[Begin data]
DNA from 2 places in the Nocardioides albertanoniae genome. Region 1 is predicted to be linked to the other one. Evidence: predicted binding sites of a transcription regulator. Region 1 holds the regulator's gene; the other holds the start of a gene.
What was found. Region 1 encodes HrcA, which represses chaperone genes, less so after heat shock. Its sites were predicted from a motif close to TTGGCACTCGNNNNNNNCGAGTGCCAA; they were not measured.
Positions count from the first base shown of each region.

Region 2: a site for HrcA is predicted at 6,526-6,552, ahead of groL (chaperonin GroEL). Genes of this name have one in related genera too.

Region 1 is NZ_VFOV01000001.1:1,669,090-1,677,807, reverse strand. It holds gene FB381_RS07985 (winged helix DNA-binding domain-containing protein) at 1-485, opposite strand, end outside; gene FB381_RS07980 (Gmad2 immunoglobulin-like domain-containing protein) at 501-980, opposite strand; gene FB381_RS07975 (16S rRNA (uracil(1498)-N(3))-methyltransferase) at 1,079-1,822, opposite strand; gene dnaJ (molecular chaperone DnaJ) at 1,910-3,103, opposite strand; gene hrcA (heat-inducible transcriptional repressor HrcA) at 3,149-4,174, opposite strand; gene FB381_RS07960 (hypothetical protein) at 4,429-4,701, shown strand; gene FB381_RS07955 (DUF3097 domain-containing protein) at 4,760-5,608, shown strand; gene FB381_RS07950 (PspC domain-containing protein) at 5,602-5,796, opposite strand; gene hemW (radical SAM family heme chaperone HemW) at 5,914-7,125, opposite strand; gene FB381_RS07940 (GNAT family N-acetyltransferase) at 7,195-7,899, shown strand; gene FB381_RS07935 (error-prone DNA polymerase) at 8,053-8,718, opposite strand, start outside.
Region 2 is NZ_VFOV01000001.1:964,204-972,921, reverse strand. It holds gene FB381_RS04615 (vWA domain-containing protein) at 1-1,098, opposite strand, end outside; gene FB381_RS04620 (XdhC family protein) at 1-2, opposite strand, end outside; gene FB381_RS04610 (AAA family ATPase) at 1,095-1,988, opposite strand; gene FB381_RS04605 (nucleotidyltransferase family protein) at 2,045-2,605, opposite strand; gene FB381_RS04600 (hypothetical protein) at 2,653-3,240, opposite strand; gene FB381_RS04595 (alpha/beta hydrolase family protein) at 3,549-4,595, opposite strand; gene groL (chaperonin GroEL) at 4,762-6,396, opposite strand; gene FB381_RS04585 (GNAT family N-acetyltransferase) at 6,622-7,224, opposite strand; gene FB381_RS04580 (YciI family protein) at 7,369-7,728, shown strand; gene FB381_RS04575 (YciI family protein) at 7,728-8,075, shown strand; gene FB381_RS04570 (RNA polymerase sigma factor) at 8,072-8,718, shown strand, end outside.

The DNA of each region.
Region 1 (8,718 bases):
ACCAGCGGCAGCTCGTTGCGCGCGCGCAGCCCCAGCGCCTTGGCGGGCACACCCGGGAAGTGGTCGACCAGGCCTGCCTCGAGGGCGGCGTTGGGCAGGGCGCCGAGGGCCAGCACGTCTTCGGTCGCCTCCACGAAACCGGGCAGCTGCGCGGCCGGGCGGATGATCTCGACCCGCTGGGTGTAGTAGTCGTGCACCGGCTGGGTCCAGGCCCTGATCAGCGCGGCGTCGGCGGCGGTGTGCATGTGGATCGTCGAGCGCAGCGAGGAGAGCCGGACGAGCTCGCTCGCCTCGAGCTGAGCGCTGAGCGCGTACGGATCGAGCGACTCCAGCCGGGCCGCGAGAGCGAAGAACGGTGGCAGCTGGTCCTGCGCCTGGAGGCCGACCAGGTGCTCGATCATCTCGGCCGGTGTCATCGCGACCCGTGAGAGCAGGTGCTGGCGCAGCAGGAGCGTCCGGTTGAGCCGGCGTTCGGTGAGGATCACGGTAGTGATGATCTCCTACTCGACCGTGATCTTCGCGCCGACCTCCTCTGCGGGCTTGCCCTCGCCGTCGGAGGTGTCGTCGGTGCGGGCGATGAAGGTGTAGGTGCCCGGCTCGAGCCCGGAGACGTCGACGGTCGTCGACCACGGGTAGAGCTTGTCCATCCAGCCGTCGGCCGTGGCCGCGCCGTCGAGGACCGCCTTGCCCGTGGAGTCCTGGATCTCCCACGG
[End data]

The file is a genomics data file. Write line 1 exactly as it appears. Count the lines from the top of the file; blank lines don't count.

DNA from 2 places in the Nocardioides albertanoniae genome. Region 1 is predicted to be linked to the other one. Evidence: predicted binding sites of a transcription regulator. Region 1 holds the regulator's gene; the other holds the start of a gene.